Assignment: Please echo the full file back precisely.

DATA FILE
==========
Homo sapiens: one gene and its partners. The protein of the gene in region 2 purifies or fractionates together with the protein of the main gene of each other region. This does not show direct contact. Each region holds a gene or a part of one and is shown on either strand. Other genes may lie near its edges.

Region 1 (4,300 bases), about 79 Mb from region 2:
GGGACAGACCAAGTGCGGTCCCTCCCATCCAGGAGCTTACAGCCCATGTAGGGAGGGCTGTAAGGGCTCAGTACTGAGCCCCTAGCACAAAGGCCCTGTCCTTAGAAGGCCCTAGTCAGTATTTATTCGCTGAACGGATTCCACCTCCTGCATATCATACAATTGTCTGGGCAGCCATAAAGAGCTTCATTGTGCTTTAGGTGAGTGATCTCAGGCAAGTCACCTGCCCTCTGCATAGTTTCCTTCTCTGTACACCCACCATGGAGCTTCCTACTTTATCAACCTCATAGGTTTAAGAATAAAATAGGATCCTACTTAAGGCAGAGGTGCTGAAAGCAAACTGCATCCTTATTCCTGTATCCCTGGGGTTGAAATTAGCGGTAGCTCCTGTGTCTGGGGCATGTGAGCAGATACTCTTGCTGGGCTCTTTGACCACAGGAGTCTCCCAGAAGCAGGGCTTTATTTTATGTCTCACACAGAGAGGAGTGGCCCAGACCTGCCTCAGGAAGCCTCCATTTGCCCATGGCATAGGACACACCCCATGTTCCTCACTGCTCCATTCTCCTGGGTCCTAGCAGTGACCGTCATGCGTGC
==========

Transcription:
Homo sapiens: one gene and its partners. The protein of the gene in region 2 purifies or fractionates together with the protein of the main gene of each other region. This does not show direct contact. Each region holds a gene or a part of one and is shown on either strand. Other genes may lie near its edges.

Region 1 (4,300 bases), about 79 Mb from region 2:
GGGACAGACCAAGTGCGGTCCCTCCCATCCAGGAGCTTACAGCCCATGTAGGGAGGGCTGTAAGGGCTCAGTACTGAGCCCCTAGCACAAAGGCCCTGTCCTTAGAAGGCCCTAGTCAGTATTTATTCGCTGAACGGATTCCACCTCCTGCATATCATACAATTGTCTGGGCAGCCATAAAGAGCTTCATTGTGCTTTAGGTGAGTGATCTCAGGCAAGTCACCTGCCCTCTGCATAGTTTCCTTCTCTGTACACCCACCATGGAGCTTCCTACTTTATCAACCTCATAGGTTTAAGAATAAAATAGGATCCTACTTAAGGCAGAGGTGCTGAAAGCAAACTGCATCCTTATTCCTGTATCCCTGGGGTTGAAATTAGCGGTAGCTCCTGTGTCTGGGGCATGTGAGCAGATACTCTTGCTGGGCTCTTTGACCACAGGAGTCTCCCAGAAGCAGGGCTTTATTTTATGTCTCACACAGAGAGGAGTGGCCCAGACCTGCCTCAGGAAGCCTCCATTTGCCCATGGCATAGGACACACCCCATGTTCCTCACTGCTCCATTCTCCTGGGTCCTAGCAGTGACCGTCATGCGTGC